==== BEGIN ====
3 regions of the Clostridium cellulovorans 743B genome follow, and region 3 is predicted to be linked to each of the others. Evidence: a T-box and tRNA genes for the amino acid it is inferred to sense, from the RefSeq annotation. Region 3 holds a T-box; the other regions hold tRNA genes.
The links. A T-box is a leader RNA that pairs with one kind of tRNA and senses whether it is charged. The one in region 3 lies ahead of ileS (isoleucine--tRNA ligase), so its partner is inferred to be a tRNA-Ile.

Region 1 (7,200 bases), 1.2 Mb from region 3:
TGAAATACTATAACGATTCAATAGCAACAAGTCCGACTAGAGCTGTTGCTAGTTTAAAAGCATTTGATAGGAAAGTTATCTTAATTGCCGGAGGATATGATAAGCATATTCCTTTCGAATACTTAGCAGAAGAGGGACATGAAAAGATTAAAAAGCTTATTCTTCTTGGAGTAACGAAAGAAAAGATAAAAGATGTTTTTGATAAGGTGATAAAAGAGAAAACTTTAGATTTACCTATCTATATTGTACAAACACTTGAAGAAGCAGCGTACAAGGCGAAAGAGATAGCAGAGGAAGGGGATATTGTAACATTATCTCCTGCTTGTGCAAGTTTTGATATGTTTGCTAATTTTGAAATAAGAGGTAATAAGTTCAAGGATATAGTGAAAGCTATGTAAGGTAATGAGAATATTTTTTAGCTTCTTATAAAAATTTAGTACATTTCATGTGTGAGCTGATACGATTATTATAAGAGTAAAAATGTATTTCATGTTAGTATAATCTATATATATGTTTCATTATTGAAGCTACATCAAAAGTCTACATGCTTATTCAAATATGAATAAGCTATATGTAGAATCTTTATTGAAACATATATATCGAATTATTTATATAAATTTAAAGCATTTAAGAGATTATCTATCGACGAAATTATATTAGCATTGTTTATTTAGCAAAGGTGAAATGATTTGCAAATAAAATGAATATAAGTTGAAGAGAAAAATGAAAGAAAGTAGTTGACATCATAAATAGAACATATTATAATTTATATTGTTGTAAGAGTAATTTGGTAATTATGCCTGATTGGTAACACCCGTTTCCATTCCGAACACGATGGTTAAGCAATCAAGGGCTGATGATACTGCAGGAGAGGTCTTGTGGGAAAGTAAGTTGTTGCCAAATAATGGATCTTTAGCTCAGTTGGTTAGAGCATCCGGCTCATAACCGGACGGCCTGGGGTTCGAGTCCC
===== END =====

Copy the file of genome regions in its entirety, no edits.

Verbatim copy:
3 regions of the Clostridium cellulovorans 743B genome follow, and region 3 is predicted to be linked to each of the others. Evidence: a T-box and tRNA genes for the amino acid it is inferred to sense, from the RefSeq annotation. Region 3 holds a T-box; the other regions hold tRNA genes.
The links. A T-box is a leader RNA that pairs with one kind of tRNA and senses whether it is charged. The one in region 3 lies ahead of ileS (isoleucine--tRNA ligase), so its partner is inferred to be a tRNA-Ile.

Region 1 (7,200 bases), 1.2 Mb from region 3:
TGAAATACTATAACGATTCAATAGCAACAAGTCCGACTAGAGCTGTTGCTAGTTTAAAAGCATTTGATAGGAAAGTTATCTTAATTGCCGGAGGATATGATAAGCATATTCCTTTCGAATACTTAGCAGAAGAGGGACATGAAAAGATTAAAAAGCTTATTCTTCTTGGAGTAACGAAAGAAAAGATAAAAGATGTTTTTGATAAGGTGATAAAAGAGAAAACTTTAGATTTACCTATCTATATTGTACAAACACTTGAAGAAGCAGCGTACAAGGCGAAAGAGATAGCAGAGGAAGGGGATATTGTAACATTATCTCCTGCTTGTGCAAGTTTTGATATGTTTGCTAATTTTGAAATAAGAGGTAATAAGTTCAAGGATATAGTGAAAGCTATGTAAGGTAATGAGAATATTTTTTAGCTTCTTATAAAAATTTAGTACATTTCATGTGTGAGCTGATACGATTATTATAAGAGTAAAAATGTATTTCATGTTAGTATAATCTATATATATGTTTCATTATTGAAGCTACATCAAAAGTCTACATGCTTATTCAAATATGAATAAGCTATATGTAGAATCTTTATTGAAACATATATATCGAATTATTTATATAAATTTAAAGCATTTAAGAGATTATCTATCGACGAAATTATATTAGCATTGTTTATTTAGCAAAGGTGAAATGATTTGCAAATAAAATGAATATAAGTTGAAGAGAAAAATGAAAGAAAGTAGTTGACATCATAAATAGAACATATTATAATTTATATTGTTGTAAGAGTAATTTGGTAATTATGCCTGATTGGTAACACCCGTTTCCATTCCGAACACGATGGTTAAGCAATCAAGGGCTGATGATACTGCAGGAGAGGTCTTGTGGGAAAGTAAGTTGTTGCCAAATAATGGATCTTTAGCTCAGTTGGTTAGAGCATCCGGCTCATAACCGGACGGCCTGGGGTTCGAGTCCC